What they’re doing right there now is on the assumption that maybe there was enough virus in a person when they were sick, to be able to get on sweat to put it on a hand. But we know from a fact that, first of all, let everybody know that there’s no such a thing as zero risk. But when you do relative risk, the chances of someone who is sitting down well to have enough virus to get into a body fluid- like sweat to get on a rail that’s a dry rail, not zero but so vanishingly low, that there are so many other risks you need to worry about. But what they’re doing there is just absolutely make sure that you go the extra step.


FAUCI: That’s what that’s all about.

CROWLEY: And then I want to show you a — something that went viral. And it was bringing, and I believe this is nurse Vinson actually, and it is a picture of a bunch of folks in their hazmat suits and then this guy with a clipboard, right? He is walking along with them. They’re all dressed up in their hazmat and he’s all taking stuff from them and carrying a — this was hard to understand. Like either they’re overdressed or he’s underdressed.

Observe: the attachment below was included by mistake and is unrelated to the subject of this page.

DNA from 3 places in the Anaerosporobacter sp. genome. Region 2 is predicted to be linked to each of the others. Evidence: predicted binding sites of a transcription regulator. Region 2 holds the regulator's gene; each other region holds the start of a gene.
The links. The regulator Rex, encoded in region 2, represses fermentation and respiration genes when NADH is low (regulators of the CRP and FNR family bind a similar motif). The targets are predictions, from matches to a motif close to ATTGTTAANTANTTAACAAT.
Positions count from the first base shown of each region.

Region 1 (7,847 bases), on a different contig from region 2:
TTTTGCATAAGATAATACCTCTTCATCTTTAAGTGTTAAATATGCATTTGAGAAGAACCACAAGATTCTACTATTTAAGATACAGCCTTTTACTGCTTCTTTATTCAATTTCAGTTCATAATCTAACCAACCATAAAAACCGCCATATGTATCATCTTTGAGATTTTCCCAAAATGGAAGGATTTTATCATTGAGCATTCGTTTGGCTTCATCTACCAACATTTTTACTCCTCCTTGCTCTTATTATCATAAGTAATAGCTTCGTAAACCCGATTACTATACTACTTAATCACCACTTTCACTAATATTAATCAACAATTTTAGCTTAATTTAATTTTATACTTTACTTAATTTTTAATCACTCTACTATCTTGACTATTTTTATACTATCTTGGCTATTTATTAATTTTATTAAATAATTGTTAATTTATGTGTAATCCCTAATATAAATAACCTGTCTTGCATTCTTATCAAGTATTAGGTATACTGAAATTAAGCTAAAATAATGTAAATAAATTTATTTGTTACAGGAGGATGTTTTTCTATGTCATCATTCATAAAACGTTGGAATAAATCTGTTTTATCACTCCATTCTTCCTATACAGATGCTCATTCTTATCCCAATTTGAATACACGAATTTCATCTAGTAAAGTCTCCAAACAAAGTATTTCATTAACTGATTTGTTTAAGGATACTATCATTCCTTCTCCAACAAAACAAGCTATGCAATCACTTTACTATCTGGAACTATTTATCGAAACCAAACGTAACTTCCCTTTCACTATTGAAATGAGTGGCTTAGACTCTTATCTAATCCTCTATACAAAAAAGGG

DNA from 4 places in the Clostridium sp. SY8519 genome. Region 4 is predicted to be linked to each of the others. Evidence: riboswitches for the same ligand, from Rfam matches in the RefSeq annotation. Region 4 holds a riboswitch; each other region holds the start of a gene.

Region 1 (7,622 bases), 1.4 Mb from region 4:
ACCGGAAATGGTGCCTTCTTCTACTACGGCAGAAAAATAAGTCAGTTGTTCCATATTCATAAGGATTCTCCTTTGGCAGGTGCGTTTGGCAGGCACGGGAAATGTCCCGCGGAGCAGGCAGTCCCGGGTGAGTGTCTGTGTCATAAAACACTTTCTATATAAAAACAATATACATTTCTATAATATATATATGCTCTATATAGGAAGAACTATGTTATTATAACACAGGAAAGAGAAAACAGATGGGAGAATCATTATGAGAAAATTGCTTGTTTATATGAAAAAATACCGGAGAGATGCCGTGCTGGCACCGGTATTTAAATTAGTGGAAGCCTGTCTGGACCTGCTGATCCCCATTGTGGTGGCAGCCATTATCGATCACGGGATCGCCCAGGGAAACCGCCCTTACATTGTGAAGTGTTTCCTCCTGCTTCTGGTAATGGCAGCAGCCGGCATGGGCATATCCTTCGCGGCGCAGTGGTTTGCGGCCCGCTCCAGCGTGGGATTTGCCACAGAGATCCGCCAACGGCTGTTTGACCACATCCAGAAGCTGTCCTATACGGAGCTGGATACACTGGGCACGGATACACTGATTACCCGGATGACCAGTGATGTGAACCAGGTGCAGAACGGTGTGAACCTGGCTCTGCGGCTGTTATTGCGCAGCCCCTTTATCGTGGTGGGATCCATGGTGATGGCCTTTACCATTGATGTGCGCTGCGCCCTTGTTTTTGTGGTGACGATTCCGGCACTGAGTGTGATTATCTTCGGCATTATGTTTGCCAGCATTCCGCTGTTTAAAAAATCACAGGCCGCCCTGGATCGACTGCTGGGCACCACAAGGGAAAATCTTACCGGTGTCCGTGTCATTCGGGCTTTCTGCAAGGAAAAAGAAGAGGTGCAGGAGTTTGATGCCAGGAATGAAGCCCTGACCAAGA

FAUCI: OK. So remember you’re talking about direct contact with body fluid. OK? The risk of that person walking next to him is essentially zero. The perception of people in hazmat here and someone not can obviously be misleading. But he should have, I think just for public relations appearances —

CROWLEY: A picture says a thousand words.

FAUCI: Well, let me just tell you, when Nina came into our hospital, we had people — and this is good for what you said. We had people take her out of the ambulance with the hazmat suit to make sure — and she was someone who clearly had Ebola, walking by over here around and the nurse who works for me said, Fauci, over there. Just move. That’s exactly what we did. It’s just the abundance of caution. Essentially no risk there but bad interpretation.